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February 19, 2009
Notes from the Pentagon

China blinks
China's government and military have blinked in the standoff over U.S. arms sales to Taiwan, with the People's Liberation Army lifting its ban on Pentagon talks and visits without an end to weapons sales to the island.

Pentagon spokesman Bryan Whitman told Inside the Ring that the resumption of military exchanges will go forward without the Pentagon's agreement to China's demand that no exchanges be held until the $6.5 billion U.S. arms package to the island is canceled.

Asked about the status of the arms package and China's demand, Mr. Whitman said in a statement that "the U.S. policy on arms sales to Taiwan remains unchanged," repeating comments by Secretary of State Hillary Rodham Clinton on Monday.

China's military invited Pentagon officials to Beijing for Feb. 27 discussions as part of this year's annual Defense Policy Coordination Talks. The U.S. delegation will be headed by Deputy Assistant Secretary of Defense David Sedney, a former official at the U.S. Embassy in Beijing.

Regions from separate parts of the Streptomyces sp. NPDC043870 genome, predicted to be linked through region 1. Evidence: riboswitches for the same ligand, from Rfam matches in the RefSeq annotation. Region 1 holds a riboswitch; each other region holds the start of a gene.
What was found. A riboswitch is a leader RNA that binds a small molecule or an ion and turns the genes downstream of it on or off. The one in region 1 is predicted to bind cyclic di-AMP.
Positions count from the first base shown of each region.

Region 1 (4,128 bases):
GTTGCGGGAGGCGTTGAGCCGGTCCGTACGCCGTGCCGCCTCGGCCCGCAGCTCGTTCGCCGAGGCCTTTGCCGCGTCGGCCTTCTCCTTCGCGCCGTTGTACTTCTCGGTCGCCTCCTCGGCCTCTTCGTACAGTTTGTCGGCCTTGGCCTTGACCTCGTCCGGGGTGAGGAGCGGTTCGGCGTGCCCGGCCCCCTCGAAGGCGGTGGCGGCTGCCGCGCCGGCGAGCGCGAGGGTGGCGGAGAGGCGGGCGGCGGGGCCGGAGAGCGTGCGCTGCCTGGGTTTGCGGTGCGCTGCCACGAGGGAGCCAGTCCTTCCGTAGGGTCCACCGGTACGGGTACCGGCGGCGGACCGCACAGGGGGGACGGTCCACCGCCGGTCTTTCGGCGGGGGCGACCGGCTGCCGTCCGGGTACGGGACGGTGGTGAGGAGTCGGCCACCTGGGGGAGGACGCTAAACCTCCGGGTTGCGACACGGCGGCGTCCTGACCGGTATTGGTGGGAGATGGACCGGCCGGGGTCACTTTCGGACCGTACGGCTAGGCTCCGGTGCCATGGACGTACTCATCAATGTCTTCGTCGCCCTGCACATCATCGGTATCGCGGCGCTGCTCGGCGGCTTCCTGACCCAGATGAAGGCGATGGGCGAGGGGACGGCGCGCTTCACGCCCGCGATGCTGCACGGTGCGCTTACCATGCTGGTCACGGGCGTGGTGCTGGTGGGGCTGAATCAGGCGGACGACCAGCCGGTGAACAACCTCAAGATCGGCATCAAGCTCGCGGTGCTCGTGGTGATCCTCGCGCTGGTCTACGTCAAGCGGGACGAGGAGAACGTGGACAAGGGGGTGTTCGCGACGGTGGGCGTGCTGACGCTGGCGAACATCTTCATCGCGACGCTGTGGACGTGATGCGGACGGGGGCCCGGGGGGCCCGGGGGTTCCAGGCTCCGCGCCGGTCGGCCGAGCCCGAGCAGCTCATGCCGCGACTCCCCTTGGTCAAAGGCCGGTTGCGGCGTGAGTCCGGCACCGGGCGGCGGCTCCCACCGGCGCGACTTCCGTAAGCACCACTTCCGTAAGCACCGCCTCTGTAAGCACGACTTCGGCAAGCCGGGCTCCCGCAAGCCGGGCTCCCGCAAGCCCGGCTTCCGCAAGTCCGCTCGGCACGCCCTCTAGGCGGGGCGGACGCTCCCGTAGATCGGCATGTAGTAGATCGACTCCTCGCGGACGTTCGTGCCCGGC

"Overall, we take this as a positive signal that the Chinese are prepared to begin working to resume regular military-to-military exchanges," Mr. Whitman said. "This year's talks will address the U.S.-China military-to-military relationship, challenges to regional and global security, and potential areas for expanding cooperation between the two militaries."

The talks "represent an opportunity for us to further dialogue with the PRC on areas of shared interest and mutual benefit," he said.